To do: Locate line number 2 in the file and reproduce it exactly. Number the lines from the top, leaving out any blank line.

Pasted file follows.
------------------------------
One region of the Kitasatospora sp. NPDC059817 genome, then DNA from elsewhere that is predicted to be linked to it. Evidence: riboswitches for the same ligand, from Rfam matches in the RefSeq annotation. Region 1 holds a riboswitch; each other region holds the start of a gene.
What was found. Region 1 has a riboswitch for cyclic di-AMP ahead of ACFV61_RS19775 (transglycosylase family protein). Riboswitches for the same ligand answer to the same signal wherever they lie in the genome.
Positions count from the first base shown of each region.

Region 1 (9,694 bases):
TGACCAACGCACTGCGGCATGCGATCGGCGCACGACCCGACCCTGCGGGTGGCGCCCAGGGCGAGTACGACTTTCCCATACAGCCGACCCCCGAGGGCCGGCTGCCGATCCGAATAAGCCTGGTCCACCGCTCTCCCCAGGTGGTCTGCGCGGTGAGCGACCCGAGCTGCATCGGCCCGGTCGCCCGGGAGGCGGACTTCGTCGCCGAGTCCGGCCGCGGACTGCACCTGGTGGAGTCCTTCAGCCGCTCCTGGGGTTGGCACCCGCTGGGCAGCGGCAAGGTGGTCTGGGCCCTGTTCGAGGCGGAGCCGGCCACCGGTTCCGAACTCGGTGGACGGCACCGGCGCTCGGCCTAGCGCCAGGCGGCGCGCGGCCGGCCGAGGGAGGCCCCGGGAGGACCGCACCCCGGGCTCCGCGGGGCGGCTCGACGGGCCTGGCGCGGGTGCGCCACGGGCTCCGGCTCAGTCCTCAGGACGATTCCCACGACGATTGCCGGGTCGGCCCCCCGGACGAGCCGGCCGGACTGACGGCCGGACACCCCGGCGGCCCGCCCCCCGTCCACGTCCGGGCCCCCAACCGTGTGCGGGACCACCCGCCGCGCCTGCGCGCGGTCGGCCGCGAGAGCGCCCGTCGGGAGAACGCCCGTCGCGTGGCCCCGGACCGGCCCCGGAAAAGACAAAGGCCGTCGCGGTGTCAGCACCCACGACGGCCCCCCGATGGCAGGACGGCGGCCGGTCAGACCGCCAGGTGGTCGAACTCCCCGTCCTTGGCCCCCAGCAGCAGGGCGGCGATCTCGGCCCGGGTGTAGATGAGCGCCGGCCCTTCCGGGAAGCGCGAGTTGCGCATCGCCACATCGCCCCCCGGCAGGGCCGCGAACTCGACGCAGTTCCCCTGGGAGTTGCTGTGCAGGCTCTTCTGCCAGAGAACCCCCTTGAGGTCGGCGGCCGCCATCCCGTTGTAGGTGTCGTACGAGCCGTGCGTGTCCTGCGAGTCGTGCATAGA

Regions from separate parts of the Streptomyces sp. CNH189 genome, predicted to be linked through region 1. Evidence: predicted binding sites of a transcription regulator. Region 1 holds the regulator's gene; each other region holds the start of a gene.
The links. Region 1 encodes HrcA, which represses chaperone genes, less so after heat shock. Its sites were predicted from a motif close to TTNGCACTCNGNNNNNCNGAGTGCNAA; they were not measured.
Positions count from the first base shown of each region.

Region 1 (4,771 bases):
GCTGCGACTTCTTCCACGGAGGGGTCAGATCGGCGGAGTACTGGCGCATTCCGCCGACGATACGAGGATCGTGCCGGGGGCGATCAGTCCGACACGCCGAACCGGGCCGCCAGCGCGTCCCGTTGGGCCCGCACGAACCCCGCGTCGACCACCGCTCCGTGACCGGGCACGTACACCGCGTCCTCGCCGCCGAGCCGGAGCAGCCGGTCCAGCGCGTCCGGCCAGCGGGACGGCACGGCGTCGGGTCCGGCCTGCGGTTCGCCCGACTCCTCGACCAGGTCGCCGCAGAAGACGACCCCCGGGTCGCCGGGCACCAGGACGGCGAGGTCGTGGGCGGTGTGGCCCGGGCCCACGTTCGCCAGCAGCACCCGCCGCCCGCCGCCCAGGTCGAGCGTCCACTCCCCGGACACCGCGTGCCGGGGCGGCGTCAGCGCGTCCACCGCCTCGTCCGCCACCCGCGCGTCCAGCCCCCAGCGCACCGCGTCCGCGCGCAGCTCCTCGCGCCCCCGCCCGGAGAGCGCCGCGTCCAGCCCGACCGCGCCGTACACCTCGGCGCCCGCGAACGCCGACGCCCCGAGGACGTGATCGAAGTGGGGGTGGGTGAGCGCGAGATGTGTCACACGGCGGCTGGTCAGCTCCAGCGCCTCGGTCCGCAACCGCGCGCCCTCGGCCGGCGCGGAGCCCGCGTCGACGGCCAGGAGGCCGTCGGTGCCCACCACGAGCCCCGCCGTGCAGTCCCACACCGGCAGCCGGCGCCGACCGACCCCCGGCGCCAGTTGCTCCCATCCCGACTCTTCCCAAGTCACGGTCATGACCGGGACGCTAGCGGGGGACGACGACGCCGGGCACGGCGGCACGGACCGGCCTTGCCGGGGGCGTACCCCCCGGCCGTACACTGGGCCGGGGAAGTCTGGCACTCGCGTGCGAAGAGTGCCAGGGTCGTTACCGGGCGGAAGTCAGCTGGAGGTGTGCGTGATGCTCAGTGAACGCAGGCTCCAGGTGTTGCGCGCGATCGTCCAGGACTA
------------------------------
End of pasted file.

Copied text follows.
What was found. Region 1 has a riboswitch for cyclic di-AMP ahead of ACFV61_RS19775 (transglycosylase family protein). Riboswitches for the same ligand answer to the same signal wherever they lie in the genome.